Improve the integral management of the water cycle.
Because we need an integral management of resources, not their consumption.
We must consider the effects of climate change starting with the design processes of urban planning, in order to moderate the rise in the planet’s temperature and the waste of energy and water resources, developing a catalogue of multi-scale, flexible and low-risk solutions.
The Spanish National Plan for Adaptation to Climate Change (PNACC) indicates a general trend towards higher temperatures and less rain, which will produce:
·General reduction of available water from 5 to 14% by 2030 considering a temperature increase of 1ºC and a drop in precipitation of 5%, which could increase to 20-22% by the end of the century.
· Hydrological variability, simultaneously increasing the risk of torrential episodes and floods, which will diminish the quality of raw water and generate risks for the quality of drinking water even with conventional treatment, due to the factors that interact: increased temperature; increased loads of sediments, nutrients and pollutants due to heavy rains; greater concentration of pollutants during droughts; and interruption of the operation of treatment facilities during floods.
Through urban-hydraulic landscape infrastructure whose mission is to capture, filter, store, retain, transport and/or infiltrate the water to the land, so that it does not suffer any deterioration and even allows the elimination/purification, in a natural way, of at least part of the pollutant load that may have been acquired by previous urban runoff processes.
This approach attempts to reproduce, as faithfully as possible, the natural hydrological cycle prior to urbanization, so that we can better manage the problem of water scarcity (drought) or surplus (flooding) in urban environments.
This kind of strategies are named Sustainable drainage systems (SuDS). They operate on different parameters:
► Advantages for the user:
• Improvement of urban spaces for people and nature, helping to avoid the heat island effect.
• Reduction of energy consumption
• Improving air quality and health
• Increased value of land and property
► Advantages for the public administration:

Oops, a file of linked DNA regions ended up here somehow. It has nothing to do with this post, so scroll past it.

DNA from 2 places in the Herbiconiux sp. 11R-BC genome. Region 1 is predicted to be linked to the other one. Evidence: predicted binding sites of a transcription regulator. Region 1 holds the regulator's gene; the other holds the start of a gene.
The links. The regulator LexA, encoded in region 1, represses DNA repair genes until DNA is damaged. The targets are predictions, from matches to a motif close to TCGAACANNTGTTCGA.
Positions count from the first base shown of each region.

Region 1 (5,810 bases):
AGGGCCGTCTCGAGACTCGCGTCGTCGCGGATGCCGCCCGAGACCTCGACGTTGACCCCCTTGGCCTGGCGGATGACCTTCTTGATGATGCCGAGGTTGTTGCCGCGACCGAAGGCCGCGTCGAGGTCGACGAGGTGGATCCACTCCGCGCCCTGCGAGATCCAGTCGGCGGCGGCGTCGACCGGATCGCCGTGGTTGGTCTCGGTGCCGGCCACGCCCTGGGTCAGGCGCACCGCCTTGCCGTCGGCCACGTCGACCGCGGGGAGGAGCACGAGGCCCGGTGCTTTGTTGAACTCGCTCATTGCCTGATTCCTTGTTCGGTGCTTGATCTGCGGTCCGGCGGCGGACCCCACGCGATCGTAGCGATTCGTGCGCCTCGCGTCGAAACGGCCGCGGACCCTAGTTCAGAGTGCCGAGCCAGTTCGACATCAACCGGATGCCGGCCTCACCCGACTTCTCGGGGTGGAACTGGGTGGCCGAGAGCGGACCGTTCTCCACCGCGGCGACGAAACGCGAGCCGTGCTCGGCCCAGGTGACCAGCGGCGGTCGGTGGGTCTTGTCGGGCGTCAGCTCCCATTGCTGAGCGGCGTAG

• Control of runoff and flood risk
• Increase in the volumes of rainwater reused: less consumption in the treatment/supply of drinking water.
• Reduction of the load on WWTPs: less consumption in transport/treatment.
• Improved quality of runoff: less consumption in treatment.
• Regeneration of degraded areas
► Advantages for the environment:
• Regulation of the hydrological cycle
• Better adaptation to climate change
• Prevention of surface water and groundwater pollution
• Increasing biodiversity
• Improved soil quality
Separate network diagram
Diagram of separative and recovery network of watercourses in Vitoria. Source CEA (Environmental Studies Centre of the Vitoria-Gasteiz Town Council)
Transformation of a single sanitation system into a separate one using SUD solutions.
Source: Marina del Prat Vermell Development Project. Barcelona. First Phase. ESTEYCO.
City Scale Intervention
SUITABLE FOR COMBINING WITH OTHER SOLUTIONS
% of metres of separative network / metres of unitary sewerage network
50% Separative Network Coverage
100% Separative Network Coverage
measure method / formula
(I2) = [A / B] x 100
A: Separative network length
B: Total network length
Natural resource management plans
Local government technicians
Province/General Administration Technicians
Managers of natural spaces or water resources.
Possible actions promoted by the administration
• Turn public centres into places of “good practices”, as an example of efficient use of water for the rest of the citizenry.
• Replace as many m3 of drinking water as possible with water re-used with tertiary treatment.
• Develope a database on user characteristics, consumption and available facilities.
• Minimize breakdowns through good maintenance.
• To draft a regulation that incorporates items related to saving and efficiency in the use of water.
What should we consider for its implementation?
• The dimensions and characteristics of the existing unitary network
• The topography of the land (micro-basins)
• Soil composition (permeability index, existence of polluting elements – former urban/industrial landfills -, risk of landslides or modification of the foundation conditions of the building or infrastructure, etc.).
• Watercourses, lakes, groundwater or other elements that may be receptors of urban runoff.